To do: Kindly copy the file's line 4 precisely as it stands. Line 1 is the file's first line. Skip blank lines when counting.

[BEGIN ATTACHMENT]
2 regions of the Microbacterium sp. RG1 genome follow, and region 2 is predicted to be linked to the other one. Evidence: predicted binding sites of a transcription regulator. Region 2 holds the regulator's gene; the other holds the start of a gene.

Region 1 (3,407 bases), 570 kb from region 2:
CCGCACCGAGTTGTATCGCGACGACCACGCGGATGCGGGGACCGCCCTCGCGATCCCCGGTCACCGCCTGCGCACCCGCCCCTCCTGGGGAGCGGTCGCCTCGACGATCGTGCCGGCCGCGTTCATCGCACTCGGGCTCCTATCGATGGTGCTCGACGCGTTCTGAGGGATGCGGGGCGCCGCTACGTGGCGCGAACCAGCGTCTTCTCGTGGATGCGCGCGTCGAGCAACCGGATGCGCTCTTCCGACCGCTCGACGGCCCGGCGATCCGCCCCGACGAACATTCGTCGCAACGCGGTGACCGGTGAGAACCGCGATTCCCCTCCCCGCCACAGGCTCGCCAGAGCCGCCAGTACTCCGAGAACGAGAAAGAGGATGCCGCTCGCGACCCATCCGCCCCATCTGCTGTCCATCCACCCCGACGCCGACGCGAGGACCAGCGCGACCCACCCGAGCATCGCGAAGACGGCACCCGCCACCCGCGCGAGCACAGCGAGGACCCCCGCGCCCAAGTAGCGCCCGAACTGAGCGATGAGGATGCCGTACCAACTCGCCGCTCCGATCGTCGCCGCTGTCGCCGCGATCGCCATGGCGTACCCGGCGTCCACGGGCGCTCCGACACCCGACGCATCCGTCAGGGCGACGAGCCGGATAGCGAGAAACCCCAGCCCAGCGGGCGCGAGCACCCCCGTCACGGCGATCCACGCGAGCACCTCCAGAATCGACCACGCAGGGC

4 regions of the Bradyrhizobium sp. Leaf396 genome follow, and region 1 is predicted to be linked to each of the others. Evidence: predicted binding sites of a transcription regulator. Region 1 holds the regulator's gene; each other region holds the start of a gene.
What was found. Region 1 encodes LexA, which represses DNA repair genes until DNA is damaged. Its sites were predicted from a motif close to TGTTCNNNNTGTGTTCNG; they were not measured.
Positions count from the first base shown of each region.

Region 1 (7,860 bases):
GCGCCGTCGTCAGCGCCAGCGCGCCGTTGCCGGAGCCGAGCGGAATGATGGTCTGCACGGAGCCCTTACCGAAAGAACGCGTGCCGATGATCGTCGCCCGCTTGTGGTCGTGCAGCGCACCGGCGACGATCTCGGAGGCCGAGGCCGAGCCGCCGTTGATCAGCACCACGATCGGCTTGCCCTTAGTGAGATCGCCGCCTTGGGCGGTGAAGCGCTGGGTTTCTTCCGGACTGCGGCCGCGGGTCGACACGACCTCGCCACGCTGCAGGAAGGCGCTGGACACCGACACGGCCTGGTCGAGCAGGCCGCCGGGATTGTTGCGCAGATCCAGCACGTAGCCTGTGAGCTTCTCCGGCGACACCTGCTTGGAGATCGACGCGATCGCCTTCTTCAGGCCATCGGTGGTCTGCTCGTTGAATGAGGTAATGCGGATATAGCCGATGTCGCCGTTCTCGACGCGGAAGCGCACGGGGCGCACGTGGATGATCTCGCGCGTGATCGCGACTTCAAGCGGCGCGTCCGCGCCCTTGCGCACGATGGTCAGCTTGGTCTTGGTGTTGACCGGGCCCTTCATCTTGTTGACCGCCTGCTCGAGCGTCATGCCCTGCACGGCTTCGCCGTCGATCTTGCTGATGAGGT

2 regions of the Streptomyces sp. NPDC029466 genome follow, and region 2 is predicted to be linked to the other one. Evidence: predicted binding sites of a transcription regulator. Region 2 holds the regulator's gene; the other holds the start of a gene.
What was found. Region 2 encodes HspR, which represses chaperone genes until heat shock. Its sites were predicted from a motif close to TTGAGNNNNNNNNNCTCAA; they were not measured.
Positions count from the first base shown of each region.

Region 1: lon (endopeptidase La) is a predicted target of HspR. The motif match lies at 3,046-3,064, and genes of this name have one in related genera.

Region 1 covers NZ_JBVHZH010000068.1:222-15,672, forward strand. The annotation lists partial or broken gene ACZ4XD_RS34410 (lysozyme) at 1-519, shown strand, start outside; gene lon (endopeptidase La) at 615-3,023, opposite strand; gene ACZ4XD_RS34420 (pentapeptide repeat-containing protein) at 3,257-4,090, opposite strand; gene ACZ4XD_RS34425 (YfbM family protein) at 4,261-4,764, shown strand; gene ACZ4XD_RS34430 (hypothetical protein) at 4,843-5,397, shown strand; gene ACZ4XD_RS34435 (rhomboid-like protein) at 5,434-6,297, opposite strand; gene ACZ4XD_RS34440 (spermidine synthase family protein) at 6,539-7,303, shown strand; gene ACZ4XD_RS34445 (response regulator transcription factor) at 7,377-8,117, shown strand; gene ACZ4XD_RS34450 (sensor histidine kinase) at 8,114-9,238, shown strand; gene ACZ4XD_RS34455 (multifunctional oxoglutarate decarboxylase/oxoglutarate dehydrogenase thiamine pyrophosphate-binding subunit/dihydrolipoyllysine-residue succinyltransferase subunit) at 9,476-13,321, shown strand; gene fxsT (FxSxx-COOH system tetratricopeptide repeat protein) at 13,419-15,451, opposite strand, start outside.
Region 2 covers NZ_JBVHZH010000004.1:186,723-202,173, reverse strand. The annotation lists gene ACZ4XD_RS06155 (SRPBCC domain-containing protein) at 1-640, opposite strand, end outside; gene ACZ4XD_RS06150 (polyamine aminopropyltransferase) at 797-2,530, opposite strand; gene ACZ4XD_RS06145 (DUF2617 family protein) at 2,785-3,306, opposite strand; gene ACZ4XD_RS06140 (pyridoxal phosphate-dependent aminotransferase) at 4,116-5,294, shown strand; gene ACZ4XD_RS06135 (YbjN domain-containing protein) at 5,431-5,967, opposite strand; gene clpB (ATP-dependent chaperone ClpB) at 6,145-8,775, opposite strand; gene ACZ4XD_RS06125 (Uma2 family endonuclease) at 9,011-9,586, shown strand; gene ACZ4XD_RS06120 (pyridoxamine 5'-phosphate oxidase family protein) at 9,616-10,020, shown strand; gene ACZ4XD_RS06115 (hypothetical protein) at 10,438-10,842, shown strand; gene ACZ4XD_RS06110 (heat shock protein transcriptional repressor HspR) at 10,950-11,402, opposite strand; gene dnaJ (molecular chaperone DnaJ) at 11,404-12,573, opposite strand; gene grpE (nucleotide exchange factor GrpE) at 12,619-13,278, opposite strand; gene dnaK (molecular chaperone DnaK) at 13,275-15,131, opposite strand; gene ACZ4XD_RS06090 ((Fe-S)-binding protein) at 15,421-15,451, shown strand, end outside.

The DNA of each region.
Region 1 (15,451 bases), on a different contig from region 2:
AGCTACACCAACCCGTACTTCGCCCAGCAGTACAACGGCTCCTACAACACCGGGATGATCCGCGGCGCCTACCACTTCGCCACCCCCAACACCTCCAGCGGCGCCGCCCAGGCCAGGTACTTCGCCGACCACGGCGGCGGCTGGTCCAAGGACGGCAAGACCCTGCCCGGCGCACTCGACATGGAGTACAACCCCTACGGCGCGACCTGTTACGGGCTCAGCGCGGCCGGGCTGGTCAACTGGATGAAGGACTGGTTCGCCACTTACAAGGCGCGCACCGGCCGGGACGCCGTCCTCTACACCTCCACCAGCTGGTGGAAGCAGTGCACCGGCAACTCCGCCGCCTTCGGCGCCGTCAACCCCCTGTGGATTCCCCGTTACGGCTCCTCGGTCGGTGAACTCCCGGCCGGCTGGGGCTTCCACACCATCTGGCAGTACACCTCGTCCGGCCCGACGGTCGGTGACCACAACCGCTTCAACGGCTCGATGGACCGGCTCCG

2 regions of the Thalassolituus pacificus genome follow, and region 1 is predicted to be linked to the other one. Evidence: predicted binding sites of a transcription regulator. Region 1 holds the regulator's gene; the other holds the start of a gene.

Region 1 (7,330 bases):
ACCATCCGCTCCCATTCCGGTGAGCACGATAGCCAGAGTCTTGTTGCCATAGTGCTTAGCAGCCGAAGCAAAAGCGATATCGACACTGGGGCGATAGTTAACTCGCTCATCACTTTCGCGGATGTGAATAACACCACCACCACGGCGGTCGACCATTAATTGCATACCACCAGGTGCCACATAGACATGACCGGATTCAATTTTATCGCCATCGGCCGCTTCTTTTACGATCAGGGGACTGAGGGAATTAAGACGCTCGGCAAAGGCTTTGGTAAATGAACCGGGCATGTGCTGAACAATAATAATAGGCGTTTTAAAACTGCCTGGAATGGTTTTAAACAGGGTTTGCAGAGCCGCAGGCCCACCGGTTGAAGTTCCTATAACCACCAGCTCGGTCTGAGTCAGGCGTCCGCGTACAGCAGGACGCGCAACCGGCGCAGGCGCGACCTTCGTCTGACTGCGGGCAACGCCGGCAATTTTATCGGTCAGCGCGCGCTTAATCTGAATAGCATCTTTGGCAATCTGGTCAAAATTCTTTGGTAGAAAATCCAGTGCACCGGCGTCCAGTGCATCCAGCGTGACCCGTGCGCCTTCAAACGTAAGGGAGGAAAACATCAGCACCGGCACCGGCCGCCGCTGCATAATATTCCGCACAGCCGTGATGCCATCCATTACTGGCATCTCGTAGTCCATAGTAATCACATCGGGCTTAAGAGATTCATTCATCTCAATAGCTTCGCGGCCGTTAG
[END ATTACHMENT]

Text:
4 regions of the Bradyrhizobium sp. Leaf396 genome follow, and region 1 is predicted to be linked to each of the others. Evidence: predicted binding sites of a transcription regulator. Region 1 holds the regulator's gene; each other region holds the start of a gene.